Yemen, officially known as the Republic of Yemen, is an Arab country located in Western Asia, occupying the southwestern to southern end of the Arabian Peninsula. It is bordered by Saudi Arabia to the north, the Red Sea to the west, the Gulf of Aden and Arabian Sea to the south, and Oman to the east.
Yemen is one of the oldest centers of civilization in the Near East. Its capital and largest city is Sana’a. Yemen’s territory includes more than 200 islands, the largest of which is Socotra, about 354 km (220 mi) to the south of mainland Yemen. It is the only state in the Arabian Peninsula to have a purely republican form of government. Yemen was the first country in the Arabian peninsula to grant women the right to vote. Yemeni unification took place on 22 May 1990, when North Yemen was united with South Yemen, forming the Republic of Yemen.
The majority of Yemen’s population is divided into tribal groups, especially in the northern areas of the country where 85% of local residents belong to various tribes. There are also small groups of peoples of Turkish/Ottoman origin in urban areas.
One etymology derives Yemen from yamin, meaning “on the right side”, as the south is on the right when facing the sunrise. Another derives Yemen from yumn, meaning “felicity”, as the region is fertile. The Romans called it Arabia Felix (Happy Arabia) as opposed to Arabia Deserta (Deserted Arabia), which was their term for northern Arabia. Yemen was mentioned in Old South Arabian script as Yamnat particularly after the unification of the four dynasties of ancient Yemen by the Himyarite kings and it literally means “the south-land”.
Yemen has long existed at the crossroads of cultures. It linked some of the oldest centres of civilization in the Near East by virtue of its location in the Arabian peninsula.
Sana’a is one of the oldest continuously inhabited cities in the world. At an altitude of 2,300 metres (7,500 ft), it is also one of the highest capital cities in the world. Sana’a has a population of approximately 1,937,500 (2012), making it Yemen’s largest city.
The old city of Sana’a, a UNESCO World Heritage Site, has a distinctive visual character due its unique architectural characteristics, most notably expressed in its multi-storey buildings decorated with geometric patterns. Located here is the Great Mosque of Sana’a, the largest in the city.
According to popular legend, it was founded by Shem, the son of Noah. It was known as “Azal” in ancient times, referring to Uzal, a son of Qahtan, who was a great-grandson of Shem. Its current name likely derived from the South Arabian word for “well-fortified”.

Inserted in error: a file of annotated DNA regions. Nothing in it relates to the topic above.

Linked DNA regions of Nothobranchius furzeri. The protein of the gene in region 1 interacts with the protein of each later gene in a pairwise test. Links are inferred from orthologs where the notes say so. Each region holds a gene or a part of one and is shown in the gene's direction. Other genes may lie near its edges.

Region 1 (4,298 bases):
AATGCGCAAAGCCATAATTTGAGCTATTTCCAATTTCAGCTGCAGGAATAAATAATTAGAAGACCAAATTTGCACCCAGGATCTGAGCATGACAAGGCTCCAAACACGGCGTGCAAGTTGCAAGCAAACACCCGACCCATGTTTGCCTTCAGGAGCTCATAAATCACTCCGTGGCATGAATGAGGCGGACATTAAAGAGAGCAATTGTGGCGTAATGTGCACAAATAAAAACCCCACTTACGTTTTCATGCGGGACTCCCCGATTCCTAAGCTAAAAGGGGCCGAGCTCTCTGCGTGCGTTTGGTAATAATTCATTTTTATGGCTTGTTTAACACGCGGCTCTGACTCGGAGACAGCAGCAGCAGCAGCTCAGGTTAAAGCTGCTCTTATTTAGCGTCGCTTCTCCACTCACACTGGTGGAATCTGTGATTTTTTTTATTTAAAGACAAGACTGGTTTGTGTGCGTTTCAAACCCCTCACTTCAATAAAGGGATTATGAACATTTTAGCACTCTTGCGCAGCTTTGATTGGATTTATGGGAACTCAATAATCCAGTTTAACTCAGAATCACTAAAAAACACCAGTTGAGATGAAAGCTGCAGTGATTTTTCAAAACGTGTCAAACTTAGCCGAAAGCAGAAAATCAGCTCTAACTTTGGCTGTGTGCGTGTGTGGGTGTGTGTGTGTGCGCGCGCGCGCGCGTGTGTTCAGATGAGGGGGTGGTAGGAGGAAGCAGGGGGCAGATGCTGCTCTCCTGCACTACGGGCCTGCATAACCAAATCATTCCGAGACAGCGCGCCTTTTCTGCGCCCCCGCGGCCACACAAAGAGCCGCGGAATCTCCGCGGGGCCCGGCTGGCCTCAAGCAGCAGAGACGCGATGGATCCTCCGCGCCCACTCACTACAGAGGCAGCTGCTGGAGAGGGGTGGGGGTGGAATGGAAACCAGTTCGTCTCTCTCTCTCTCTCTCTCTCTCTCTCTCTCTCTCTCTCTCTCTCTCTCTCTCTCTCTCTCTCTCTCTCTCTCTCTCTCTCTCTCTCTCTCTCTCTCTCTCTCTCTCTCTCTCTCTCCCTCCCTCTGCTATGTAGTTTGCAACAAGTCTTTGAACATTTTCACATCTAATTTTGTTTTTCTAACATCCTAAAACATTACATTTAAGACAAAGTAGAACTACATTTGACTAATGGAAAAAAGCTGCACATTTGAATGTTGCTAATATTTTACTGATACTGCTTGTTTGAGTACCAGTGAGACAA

The Arab historian al-Hamdani wrote that Sana’a was walled by the Sabeans under their ruler Sha’r Awtar, who also built the Ghumdan Palace in the city. Because of its location, Sana’a has served as an urban center for the surrounding tribes of the region and as a nucleus of regional trade in southern Arabia. It was positioned at the crossroad of two major ancient trade routes linking Marib in the east to the Red Sea in the west.
Near to Sana’a, Wadi Dhar has most local species of inland birds, except vultures; but particularly interesting is the mule track from Shibam up to Kawkaban. This 45 minute walk rises nearly 923 m, with Tristrams Grackle, larks, wheatears and doves in abundance at the bottom, eagles, ravens and vultures at the top.
Here, in the village of Suq al-Wadi, stands a famous rock palace. Its commanding position and evidence of an ancient well suggest that the site has been used as a lookout post for centuries. It is a classic example of Yemeni architecture and was built in 1786 by Imam Mansour Ali Bin Mahdi Abbas; in the 1930s Imam Yahya Hamid Al Din extended it as a summer residence.
Today, the palace is an open museum of sorts, and a very popular place to visit, not only for tourists but also for local Yemeni families. Different rooms have descriptive labels in English and Arabic. Nearby is the village of Qaryat al- Qabil, with its walled pathways, orchards and vineyards. Here on Fridays from 09.00 – 12.00 Yemenis gather for wedding celebrations.
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